Steve Herman

A veteran journalist, Steve Herman is VOA's Southeast Asia Bureau Chief and Correspondent, based in Bangkok.

You May Like

China’s Influence Grows With New Infrastructure Bank

Multibillion-dollar China-backed and BRICS-supported Asian Infrastructure Investment Bank seen as possible challenger to such lenders as IMF, World Bank More

Video Rabbi Hits Road to Heal Jewish-Muslim Relations in France

Rabbi Michel Serfaty makes the rounds in his friendship bus to encourage dialogue and break down barriers between the two groups More

Post-deal Iran Leaders Need 'Economic Momentum' to Solidify Power Base

Economists say deal could inject more than $100 billion into coffers - not enough to entirely rescue ailing economy - but maybe adequate to create 'economic momentum' More

Featured Videos

Your JavaScript is turned off or you have an old version of Adobe's Flash Player. Get the latest Flash player.
US Gay Marriage Ruling Yields Real-life Impacti
X
Michael Bowman
June 28, 2015 10:05 PM
Friday’s landmark Supreme Court decision legalizing same-sex marriage throughout the United States is an outcome few thought possible just years ago, and shows a nation that increasingly tolerates and even celebrates the hopes and aspirations of gay people. VOA’s Michael Bowman spoke to a same-sex couple that will benefit from the high court ruling, and to a Christian scholar who is apprehensive about its potential consequences for America’s faith community.
Video

Video US Gay Marriage Ruling Yields Real-life Impact

Friday’s landmark Supreme Court decision legalizing same-sex marriage throughout the United States is an outcome few thought possible just years ago, and shows a nation that increasingly tolerates and even celebrates the hopes and aspirations of gay people. VOA’s Michael Bowman spoke to a same-sex couple that will benefit from the high court ruling, and to a Christian scholar who is apprehensive about its potential consequences for America’s faith community.
Video

Video Syrians Flee IS Advance in Hasaka

The Syrian government said Monday it has taken back one of several districts in Hasaka overrun by Islamic State militants. But continued fighting elsewhere in the northern city has forced thousands of civilians from their homes. In this report narrated by Bill Rodgers, VOA Kurdish Service reporter Zana Omer describes the scene in Amouda, where some of the displaced are taking refuge.
Video

Video Rabbi Hits Road to Heal Jewish-Muslim Relations in France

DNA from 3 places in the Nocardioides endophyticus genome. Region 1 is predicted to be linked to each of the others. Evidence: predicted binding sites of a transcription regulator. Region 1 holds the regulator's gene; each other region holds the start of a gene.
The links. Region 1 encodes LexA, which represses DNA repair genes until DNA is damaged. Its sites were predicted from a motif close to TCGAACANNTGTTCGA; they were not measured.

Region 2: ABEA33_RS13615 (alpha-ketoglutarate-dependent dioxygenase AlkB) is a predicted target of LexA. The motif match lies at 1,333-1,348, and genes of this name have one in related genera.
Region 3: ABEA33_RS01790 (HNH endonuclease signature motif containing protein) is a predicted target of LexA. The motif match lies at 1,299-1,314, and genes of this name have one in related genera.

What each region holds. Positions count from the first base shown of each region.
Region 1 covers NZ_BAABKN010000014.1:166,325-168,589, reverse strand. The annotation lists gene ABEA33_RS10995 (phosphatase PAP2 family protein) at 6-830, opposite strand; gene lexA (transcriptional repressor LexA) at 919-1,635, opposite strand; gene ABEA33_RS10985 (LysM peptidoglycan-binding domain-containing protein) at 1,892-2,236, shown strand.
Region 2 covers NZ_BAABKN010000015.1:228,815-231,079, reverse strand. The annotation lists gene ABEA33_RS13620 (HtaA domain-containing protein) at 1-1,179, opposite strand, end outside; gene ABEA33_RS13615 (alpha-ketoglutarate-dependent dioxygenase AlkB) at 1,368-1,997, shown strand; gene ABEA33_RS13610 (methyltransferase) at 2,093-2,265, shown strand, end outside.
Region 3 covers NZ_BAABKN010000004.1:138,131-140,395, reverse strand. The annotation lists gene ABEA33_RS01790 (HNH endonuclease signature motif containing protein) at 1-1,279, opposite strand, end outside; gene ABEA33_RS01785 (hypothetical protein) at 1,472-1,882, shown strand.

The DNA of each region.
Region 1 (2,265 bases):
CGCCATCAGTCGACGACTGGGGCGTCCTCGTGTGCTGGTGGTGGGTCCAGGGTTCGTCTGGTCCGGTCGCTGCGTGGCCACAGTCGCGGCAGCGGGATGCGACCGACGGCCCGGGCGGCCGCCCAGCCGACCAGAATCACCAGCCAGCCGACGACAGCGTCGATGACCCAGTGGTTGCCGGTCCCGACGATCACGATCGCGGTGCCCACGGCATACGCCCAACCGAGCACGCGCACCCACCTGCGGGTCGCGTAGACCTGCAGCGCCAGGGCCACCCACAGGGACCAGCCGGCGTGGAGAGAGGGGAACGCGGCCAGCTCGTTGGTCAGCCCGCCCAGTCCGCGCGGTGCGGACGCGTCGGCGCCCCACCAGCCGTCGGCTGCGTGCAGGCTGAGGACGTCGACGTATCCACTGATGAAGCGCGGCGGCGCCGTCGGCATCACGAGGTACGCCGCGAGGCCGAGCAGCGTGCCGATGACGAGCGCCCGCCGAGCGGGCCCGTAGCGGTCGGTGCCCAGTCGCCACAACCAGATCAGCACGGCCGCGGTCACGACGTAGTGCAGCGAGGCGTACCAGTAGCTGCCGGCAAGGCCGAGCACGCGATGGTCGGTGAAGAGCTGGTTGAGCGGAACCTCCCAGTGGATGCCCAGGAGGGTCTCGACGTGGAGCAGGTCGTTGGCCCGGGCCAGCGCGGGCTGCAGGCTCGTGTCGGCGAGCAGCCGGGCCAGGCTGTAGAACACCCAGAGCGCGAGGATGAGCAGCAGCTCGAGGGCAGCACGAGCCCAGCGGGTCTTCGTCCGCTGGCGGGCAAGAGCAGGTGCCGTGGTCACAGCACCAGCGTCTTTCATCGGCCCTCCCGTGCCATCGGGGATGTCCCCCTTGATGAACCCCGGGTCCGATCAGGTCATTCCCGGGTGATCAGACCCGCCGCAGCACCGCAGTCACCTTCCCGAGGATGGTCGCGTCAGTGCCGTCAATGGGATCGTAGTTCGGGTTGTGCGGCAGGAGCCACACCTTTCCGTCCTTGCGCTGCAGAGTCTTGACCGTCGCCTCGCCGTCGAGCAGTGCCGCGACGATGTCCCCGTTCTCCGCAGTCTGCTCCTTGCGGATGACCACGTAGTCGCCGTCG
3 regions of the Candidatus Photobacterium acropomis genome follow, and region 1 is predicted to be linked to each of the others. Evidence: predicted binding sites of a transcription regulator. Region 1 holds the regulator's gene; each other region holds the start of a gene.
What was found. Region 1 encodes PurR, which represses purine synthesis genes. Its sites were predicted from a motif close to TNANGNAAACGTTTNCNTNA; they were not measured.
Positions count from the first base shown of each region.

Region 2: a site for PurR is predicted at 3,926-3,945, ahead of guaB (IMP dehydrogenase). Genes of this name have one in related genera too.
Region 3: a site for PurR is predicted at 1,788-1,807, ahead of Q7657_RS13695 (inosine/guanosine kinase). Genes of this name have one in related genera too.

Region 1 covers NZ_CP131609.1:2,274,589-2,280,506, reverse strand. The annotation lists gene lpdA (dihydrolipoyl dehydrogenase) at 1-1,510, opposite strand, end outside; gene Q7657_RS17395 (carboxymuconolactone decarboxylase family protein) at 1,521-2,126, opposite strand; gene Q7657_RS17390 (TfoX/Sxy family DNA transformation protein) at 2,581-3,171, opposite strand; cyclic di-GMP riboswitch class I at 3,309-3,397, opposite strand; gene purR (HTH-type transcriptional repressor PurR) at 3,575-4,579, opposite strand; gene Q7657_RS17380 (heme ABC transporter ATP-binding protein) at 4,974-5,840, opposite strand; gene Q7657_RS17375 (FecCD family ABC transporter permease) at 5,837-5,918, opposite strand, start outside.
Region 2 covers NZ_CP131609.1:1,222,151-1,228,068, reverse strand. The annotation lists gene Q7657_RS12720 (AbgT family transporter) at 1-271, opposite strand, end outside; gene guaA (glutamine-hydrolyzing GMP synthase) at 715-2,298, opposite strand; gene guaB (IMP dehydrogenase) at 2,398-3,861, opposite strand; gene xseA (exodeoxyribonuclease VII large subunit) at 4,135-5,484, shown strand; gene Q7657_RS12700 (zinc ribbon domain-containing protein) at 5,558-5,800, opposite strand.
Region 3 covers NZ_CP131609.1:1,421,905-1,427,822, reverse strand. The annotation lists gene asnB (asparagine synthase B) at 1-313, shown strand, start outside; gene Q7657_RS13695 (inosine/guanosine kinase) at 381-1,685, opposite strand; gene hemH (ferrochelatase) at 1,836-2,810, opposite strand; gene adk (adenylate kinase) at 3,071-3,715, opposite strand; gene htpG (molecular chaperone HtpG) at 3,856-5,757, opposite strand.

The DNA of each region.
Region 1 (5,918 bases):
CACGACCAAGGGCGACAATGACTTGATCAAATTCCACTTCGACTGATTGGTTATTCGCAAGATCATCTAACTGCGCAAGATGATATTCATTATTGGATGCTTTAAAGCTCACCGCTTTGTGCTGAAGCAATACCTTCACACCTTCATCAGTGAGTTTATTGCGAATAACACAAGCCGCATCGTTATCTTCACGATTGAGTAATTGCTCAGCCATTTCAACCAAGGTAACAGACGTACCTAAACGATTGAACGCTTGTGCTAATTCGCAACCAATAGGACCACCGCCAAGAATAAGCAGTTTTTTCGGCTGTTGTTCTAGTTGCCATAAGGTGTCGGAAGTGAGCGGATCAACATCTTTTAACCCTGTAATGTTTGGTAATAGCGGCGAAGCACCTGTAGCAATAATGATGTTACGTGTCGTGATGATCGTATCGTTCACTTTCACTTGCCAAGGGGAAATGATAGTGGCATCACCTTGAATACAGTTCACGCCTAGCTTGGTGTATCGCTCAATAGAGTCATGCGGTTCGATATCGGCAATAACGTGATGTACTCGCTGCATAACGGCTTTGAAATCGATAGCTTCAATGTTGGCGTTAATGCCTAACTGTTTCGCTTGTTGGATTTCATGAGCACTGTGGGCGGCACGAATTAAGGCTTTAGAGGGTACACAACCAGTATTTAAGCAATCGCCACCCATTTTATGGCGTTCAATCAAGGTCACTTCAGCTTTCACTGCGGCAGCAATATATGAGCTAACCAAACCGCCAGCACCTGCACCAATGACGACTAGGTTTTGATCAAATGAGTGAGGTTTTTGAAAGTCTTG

France is on high alert after last week's terrorist attack near the city Lyon, just six months after deadly Paris shootings. The attack have added new tensions to relations between French Jews and Muslims. France’s Jewish and Muslim communities also share a common heritage, though, and as far as one French rabbi is concerned, they are destined to be friends. From the Paris suburb of La Courneuve, Lisa Bryant reports about Rabbi Michel Serfaty and his friendship bus.
Video

Video S. Korea Christians Protest Gay Rights Festival

The U.S. Supreme Court decision mandating marriage equality nationwide has energized gay rights supporters around the world. Gay rights remain a highly contentious issue in a key U.S. ally, South Korea, where police did a deft job Sunday of preventing potential clashes between Christian protesters and gay activists. Kurt Achin reports from Seoul.
Video

Video Saudi Leaks Expose ‘Checkbook Diplomacy’ In Battle With Iran

Saudi Arabia’s willingness to wield its oil money on the global diplomatic stage appears to have been laid bare, after the website WikiLeaks published tens of thousands of leaked cables from Riyadh’s Ministry of Foreign Affairs. VOA's Henry Ridgwell reports.
Video

Video Nubians in Kenya Face Land Challenges

East Africa's ethnic Nubians have a rich cultural history that dates back thousands of years, but in Kenya they are facing hardships, including the loss of lands they have lived on for generations. They say the government has reneged on its pledge to award them title deeds for the plots. VOA's Lenny Ruvaga reports.
Video

Video Syrian Refugees Return to Tal Abyad

Syrian refugees in Turkey confirm they left their hometown of Tal Abyad because of intense fighting and coalition airstrikes, not because Kurdish fighters were engaged in ethnic cleansing, as some Turkish officials charged. VOA Kurdish Service reporter Zana Omer, in Tal Abyad, finds that civilians coming back to the town agree, as we hear in this report narrated by Roger Wilkison.
Video

Video Military Experts Question New Russian Tank Capabilities

Russia has been showing off its new tank design – the Armata T-14. Designers claim it is 20 years ahead of current Western designs - and driving it feels like playing a computer game. But military analysts question those assertions, and warn the cost could be too heavy a burden for Russia’s struggling economy. Henry Ridgwell reports.
Video

Video In Kenya, Police Said to Shoot First, Ask Questions Later

An organization that documents torture and extrajudicial killings says Kenyan police were responsible for 1,252 shooting deaths in five cities, including Nairobi, between 2009 and 2014, representing 67 percent of all gun deaths in the areas reviewed. Gabe Joselow has more from Nairobi.
Video

Video In Syrian Crisis, Social Media Offer Small Comforts

Za’atari, a makeshift city in Jordan, may be the only Syrian refugee camp to tweet its activities, in an effort to keep donors motivated as the war in Syria intensifies and the humanitarian crisis deepens. Inside the camp, families say mobile phone applications help hold together families that are physically torn apart. VOA’s Heather Murdock reports.
Video

Video Chemical-Sniffing Technology Fights Australia's Graffiti Vandals

Cities and towns all over the world spend huge amounts of resources battling graffiti writers who deface buildings, public transport vehicles and even monuments. Authorities in Sydney, Australia, hope a new chemical-sniffing technology finally will stop vandals from scribbling on walls in the passenger areas of commuter trains. VOA’s George Putic has more.
Video

Video Cambodia Struggling to Curb Child Labor

Earlier this year a United Nations report found 10 percent of Cambodian children aged 7-14 are working – one of the highest rates in the region – and said one in four children in that age bracket are forced to quit school to help their families. Although the child labor rate has dropped over the past decade, Cambodia has a lot more to do – including keeping more children in school. Robert Carmichael reports for VOA from Phnom Penh.

VOA Blogs